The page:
The Nintendo PlayStation which, up until recently, was thought to have been lost to the video game history books, is now up and running thanks to console modder Ben Heckendorn.
An agreement between Sony and Nintendo in the early 1990s led to the development of a 200 or so prototypes of the Nintendo PlayStation. It was a souped-up version of the SNES with the ability to play both cartridges and CD-ROMs. What happened during the 1991 Consumer Electronics Show is almost as significant as the outcome of the Console Wars, as Nintendo made a last minute decision to ditch Sony as a provider, and instead announced a new partnership with Phillips on the same stage on which it was set to showcase to Nintendo PlayStation.
What followed was the disastrous Philips CD-i. Some failures can be a blessing in disguise, however, as Sony decided to continue pursuing a place in the console market, releasing one of the most commercially and critically successful consoles of all time. Sadly all of the 200 Nintendo PlayStation prototypes were destroyed… or so we thought.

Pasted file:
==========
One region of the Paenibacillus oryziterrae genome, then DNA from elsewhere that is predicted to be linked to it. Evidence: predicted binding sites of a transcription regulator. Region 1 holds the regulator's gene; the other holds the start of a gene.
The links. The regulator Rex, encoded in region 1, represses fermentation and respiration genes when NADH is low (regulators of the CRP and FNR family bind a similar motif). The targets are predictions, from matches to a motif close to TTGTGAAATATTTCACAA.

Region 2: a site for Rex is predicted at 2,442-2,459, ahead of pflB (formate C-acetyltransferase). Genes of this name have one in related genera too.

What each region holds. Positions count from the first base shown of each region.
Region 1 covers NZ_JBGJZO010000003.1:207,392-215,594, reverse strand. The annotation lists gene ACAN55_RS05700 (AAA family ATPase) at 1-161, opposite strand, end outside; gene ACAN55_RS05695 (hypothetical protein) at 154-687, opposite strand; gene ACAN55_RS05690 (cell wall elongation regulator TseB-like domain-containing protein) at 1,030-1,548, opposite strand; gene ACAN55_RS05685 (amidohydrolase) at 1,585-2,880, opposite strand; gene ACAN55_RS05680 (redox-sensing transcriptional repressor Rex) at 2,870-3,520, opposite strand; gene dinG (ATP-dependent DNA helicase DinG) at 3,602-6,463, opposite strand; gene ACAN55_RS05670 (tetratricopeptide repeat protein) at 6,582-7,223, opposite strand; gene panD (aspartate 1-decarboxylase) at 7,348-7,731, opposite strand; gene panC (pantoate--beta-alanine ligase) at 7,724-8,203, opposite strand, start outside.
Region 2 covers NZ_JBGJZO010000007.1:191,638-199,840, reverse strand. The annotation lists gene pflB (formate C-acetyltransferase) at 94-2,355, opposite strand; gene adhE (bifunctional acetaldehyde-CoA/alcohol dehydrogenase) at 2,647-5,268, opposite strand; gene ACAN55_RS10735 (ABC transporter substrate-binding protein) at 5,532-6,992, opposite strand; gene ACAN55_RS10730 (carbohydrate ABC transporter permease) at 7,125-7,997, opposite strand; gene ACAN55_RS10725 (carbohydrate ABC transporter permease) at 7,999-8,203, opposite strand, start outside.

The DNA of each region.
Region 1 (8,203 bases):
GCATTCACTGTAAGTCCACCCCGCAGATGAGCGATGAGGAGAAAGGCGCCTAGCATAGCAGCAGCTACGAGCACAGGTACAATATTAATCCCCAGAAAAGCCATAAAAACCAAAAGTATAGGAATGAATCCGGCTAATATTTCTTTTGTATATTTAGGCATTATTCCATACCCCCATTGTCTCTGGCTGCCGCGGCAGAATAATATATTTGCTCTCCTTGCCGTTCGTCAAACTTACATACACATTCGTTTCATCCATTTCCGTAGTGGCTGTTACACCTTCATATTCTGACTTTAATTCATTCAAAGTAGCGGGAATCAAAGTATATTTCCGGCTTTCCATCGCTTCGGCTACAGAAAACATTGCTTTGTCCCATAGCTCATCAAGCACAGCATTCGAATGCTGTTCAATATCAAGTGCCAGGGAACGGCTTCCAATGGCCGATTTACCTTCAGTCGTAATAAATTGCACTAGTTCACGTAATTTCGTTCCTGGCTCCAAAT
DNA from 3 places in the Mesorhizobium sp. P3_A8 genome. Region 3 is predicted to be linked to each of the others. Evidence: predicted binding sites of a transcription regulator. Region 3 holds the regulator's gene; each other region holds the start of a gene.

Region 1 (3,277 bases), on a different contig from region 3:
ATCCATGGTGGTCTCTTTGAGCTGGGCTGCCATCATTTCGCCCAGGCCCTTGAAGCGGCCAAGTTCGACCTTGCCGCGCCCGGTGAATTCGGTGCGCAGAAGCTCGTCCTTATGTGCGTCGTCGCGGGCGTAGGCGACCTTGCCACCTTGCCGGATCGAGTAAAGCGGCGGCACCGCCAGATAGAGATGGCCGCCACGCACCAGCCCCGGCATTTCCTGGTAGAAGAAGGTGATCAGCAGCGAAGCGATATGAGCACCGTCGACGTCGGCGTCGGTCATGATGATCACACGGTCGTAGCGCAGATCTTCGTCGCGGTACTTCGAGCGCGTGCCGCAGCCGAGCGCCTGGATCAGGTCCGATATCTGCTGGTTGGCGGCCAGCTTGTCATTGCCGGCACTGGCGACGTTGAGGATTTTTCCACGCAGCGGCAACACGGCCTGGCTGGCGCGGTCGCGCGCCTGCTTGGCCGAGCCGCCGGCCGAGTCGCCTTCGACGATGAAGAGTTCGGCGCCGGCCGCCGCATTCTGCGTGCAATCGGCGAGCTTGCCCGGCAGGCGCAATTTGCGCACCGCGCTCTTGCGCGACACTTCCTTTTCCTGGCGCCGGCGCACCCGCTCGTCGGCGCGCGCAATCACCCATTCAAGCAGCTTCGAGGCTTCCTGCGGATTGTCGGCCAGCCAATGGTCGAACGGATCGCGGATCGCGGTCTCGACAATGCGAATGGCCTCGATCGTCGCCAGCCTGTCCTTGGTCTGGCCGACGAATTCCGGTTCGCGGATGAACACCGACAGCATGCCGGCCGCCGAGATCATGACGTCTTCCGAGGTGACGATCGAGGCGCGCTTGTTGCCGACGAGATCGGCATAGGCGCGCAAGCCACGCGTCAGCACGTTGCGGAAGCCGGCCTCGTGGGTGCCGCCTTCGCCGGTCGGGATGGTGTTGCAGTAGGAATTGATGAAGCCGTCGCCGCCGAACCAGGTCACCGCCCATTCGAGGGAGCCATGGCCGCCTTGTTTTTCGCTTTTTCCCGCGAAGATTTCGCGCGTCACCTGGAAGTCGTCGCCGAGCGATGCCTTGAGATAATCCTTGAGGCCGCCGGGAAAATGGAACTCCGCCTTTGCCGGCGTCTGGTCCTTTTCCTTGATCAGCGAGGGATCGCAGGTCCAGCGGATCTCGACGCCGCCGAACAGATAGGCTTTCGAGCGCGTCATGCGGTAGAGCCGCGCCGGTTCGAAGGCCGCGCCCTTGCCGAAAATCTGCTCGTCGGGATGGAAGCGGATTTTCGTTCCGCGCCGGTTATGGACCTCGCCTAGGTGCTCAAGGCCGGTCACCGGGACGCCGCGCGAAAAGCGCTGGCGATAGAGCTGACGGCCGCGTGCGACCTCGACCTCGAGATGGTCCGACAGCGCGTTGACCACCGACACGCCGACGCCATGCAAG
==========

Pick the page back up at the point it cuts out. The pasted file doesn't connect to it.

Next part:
In July 2015 Reddit user ‘Dnldbld’ claimed to have one of the prototypes, and posted pictures online to prove it. After much speculation, fast forward a year and console modder Ben Heckendorn managed to get his hands on the hitherto fabled system. On his show, the ‘Ben Heck Show’, he managed to get some parts working, but it wasn’t a fully functioning console emulator yet.
Now, after several more attempts over a year period, the Nintendo PlayStation can run games off of its fully functioning disc drive. Since no official games were made for the console Ben can only test out emulators, of which there are two. However, now that it’s better understood and running CD-ROMs, it provides a huge opportunity for emulators to port workable games on the Nintendo PlayStation, and perhaps give people a taste of what could have been.
What do you think of the idea of an early ‘90s Nintendo PlayStation? Let us know in the comments section below.